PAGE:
Zorro 2.0 Will Reboot The Classic Character As A Hacker

Remember Zorro? He's back, in hacker form. Or that's the plan, at least. Alex Rivera has been tapped by Sobini Films to write and direct "Zorro 2.0," which reimagines the famous swashbuckling character as a modern-day hacker. And no, I'm not making this up. Everything about this pitch, including the title, sounds like a relic from the '90s when the average filmgoer didn't quite understand computers and therefore Hollywood was free to pump out wildly inaccurate entertainment like "Hackers" and "The Net." But hey, maybe reimagining Zorro as a hacker is just what the characters needs. 

Hollywood has been attempting to launch a new Zorro project for a few years now. Antonio Banders took on the role in the excellent "The Mask of Zorro" and the not-so-great sequel, "The Legend of Zorro." Since then, there's been talking of sending Zorro to the future; a gritty reboot in the style of "The Dark Knight"; even a potential TV series with a female Zorro. None of those things came to pass, so there's a chance that "Zorro 2.0" might fall apart, too. And if that doesn't work, who knows? Maybe they'll make a Zorro movie where Zorro uses Tiktok. 

Zorro 2.0

Hollywood is all about that recognizable IP, especially if it's in the public domain. That's why we are frequently inundated with "new takes" on classic characters like King Arthur and Robin Hood. And then there's Zorro. Created in 1919 by pulp writer Johnston McCulley, Zorro is the swashbuckling adventure hero prone to slashing the letter Z wherever he goes, because he's kind of a show-off. There have been a whole bunch of Zorro-related titles, some good, some not so good. The character got a fresh makeover in 1998 with the incredibly fun "The Mask of Zorro." Sadly, that film's sequel, "The Legend of Zorro," was a bit of a dud. And since then, the character has been in limbo.

Now, Deadline is reporting that Alex Rivera, a recipient of a 2021 MacArthur Genius grant, will write and direct "Zorro 2.0," which reimagines the character as a hacker. Here's a synopsis: 

The film reimagines the iconic character as Oscar de la Vega, a young, undocumented hacker known as 'z0rr0.' While fighting back against a secret government unit that attacked his mother, he discovers a high-tech conspiracy that threatens not only his family but the world.

That sounds very similar to the series "Mr. Robot" to me, but perhaps I'm just making the connection since they both focus on hackers. Regarding his new take on the material, Rivera said:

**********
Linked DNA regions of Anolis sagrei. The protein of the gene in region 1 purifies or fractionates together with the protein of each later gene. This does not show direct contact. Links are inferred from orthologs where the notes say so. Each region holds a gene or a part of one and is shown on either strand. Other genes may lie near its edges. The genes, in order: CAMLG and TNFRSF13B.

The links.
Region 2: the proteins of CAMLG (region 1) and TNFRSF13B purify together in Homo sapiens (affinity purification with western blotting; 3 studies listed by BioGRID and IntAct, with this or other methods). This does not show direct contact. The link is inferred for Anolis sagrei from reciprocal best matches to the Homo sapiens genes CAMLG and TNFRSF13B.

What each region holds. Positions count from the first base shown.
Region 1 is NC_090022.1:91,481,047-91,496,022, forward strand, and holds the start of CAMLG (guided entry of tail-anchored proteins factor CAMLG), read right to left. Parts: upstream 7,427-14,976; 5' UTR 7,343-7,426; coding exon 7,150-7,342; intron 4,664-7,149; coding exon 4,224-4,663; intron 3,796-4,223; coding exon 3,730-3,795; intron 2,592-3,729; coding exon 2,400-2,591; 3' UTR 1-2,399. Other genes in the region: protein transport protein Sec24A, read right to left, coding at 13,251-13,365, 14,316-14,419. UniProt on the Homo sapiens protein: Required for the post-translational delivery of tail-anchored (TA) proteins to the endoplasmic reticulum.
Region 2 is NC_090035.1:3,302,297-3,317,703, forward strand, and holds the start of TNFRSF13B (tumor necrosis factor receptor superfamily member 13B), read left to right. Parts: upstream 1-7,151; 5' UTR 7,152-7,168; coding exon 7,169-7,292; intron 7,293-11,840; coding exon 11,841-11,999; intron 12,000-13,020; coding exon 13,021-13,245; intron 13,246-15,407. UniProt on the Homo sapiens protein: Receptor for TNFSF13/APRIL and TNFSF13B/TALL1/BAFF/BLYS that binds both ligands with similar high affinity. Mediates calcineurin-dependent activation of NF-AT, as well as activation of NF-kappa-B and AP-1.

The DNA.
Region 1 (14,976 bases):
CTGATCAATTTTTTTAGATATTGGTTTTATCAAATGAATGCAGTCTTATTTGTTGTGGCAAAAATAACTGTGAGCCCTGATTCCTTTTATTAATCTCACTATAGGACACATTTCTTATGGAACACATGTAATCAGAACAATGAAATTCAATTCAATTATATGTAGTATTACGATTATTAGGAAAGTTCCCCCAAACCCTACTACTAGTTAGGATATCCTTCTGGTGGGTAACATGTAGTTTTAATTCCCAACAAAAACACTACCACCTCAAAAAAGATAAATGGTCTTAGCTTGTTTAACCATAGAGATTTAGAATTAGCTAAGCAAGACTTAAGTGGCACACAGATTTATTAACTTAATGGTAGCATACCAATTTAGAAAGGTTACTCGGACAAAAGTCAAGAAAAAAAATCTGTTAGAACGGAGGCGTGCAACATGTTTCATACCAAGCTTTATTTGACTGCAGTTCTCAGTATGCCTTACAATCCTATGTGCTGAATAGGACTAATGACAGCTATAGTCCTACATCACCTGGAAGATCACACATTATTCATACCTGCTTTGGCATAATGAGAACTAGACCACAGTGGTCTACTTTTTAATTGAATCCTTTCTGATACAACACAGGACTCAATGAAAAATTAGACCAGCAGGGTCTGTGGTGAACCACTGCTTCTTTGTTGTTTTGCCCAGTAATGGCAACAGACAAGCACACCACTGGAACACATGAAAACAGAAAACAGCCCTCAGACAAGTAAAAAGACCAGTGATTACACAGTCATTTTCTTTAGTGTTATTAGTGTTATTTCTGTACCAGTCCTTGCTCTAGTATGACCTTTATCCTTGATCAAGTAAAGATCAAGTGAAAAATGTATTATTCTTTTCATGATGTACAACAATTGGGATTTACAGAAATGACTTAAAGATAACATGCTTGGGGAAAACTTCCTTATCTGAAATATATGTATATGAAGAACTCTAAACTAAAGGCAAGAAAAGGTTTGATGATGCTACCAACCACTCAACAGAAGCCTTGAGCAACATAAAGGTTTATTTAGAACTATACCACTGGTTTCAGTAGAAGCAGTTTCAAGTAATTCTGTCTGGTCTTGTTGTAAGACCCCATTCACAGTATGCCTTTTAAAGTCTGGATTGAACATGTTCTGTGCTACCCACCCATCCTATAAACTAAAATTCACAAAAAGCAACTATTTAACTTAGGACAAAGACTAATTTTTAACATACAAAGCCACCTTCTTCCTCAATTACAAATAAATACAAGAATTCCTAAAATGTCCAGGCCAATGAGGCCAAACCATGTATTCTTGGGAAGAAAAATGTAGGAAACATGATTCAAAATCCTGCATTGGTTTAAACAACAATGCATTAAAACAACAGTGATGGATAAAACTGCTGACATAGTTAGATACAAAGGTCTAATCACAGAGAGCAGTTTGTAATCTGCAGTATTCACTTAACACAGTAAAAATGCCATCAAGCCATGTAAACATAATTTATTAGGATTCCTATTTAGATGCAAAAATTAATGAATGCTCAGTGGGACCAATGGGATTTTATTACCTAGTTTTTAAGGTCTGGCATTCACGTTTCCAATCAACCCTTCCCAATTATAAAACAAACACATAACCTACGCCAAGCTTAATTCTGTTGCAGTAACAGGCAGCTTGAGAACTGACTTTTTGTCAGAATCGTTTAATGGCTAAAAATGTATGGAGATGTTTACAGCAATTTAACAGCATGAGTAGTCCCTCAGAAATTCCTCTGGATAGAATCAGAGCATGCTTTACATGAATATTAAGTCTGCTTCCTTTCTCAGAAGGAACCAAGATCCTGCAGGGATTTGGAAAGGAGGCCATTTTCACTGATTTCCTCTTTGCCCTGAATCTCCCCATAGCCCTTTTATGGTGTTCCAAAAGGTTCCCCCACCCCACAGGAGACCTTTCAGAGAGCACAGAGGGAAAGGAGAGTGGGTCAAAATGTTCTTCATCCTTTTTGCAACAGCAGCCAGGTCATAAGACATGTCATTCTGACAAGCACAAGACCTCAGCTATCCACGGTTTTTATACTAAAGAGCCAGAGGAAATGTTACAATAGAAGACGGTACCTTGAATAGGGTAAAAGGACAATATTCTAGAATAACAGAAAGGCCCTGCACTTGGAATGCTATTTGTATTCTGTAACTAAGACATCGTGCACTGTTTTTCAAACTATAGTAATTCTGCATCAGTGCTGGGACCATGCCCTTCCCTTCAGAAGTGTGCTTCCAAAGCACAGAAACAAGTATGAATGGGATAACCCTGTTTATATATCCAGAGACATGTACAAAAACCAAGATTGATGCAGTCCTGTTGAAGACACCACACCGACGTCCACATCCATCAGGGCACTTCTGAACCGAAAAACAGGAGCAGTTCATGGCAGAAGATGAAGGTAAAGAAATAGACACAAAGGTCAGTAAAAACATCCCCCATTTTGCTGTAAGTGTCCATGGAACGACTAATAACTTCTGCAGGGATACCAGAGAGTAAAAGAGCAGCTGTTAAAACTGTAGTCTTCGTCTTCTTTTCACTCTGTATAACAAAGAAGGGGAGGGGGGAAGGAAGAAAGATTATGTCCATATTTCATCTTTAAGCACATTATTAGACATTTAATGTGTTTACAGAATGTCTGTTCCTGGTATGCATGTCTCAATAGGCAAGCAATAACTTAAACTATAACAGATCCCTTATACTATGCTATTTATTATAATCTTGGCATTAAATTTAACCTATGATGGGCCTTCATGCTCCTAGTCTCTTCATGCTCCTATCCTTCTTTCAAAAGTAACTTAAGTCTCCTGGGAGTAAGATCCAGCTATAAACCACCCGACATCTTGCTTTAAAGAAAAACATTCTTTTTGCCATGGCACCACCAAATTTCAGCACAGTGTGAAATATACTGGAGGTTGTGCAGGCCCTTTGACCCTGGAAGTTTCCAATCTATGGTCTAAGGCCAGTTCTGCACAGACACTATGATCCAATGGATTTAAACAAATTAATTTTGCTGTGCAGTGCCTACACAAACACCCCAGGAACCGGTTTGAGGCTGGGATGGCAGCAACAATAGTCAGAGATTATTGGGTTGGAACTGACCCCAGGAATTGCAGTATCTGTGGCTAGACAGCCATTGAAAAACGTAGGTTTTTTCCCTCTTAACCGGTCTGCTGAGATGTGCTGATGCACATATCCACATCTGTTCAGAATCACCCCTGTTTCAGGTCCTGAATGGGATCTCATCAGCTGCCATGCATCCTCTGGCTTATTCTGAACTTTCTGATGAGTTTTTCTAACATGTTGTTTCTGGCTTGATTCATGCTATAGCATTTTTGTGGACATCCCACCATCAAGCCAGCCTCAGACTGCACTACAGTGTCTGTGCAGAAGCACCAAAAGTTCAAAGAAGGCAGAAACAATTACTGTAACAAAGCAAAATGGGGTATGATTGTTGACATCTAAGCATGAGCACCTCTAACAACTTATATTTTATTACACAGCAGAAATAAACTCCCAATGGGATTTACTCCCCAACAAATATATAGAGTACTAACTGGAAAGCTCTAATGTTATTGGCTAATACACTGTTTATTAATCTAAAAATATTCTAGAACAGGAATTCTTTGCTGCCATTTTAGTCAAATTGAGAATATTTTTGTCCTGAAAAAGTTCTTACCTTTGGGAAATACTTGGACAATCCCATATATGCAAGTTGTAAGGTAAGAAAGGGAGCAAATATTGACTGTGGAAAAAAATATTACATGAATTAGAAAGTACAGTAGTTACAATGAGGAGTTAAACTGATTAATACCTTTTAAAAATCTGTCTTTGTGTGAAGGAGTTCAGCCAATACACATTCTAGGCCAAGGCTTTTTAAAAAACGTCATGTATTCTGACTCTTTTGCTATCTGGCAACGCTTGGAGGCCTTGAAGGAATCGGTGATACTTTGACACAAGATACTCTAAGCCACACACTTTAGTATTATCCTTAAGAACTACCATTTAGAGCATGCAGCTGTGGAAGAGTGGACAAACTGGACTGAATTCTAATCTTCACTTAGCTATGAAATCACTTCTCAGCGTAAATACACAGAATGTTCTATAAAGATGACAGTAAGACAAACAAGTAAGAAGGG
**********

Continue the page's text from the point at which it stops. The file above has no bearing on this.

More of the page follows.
"I've always been interested in films that address real-world issues through genre. This project is an opportunity to connect Zorro—the original masked avenger—to today's border wars, a conflict in which immigrant families are pitted against regimes of hi-tech surveillance and government control. 'Zorro 2.0' will be visually elevated, socially grounded, sci-fi cinema, and I'm thrilled to be working with Sobini to get this vision on the screen."

The Masks of Zorro

And now, let's take a quick trip down memory lane to see the other "Zorro" projects that never got off the ground. 

  • In 2011 we learned of "Zorro Reborn," which dropped the character into a "desolate and post-apocalyptic future," with "echoes of both Sergio Leone and 'No Country for Old Men.'"
  • In 2014, there was talk of a "gritty" reboot for "Zorro" that would use "The Dark Knight" as inspiration. 
  • 2016 brought word of a movie called "Z," a new take on "Zorro" from "Gravity" writer Jonas Cuarón. While this was an entirely separate idea from "Zorro Reborn," "Z" was also going to be set in the future. Later in 2016, it was revealed that Gael García Bernal would play the new Zorro. Kiersey Clemons was also attached. 
  • Perhaps most surprising of all was the news in 2019 that Quentin Tarantino and Jerrod Carmichael would team up for "Django/Zorro," which would have Zorro working alongside Django from Tarantino's "Django Unchained." Word about this project evaporated almost as soon as it was announced. 
  • Finally, as recently as last year we learned that Robert Rodriguez was developing a TV series about a female Zorro, a character named Sola Dominguez, described as "an underground artist who fights for social justice as a contemporary version of the mythical Zorro. Her life is threatened by several criminal organizations after she exposes them."

Will "Zorro 2.0" succeed where these other attempts failed? Stay tuned!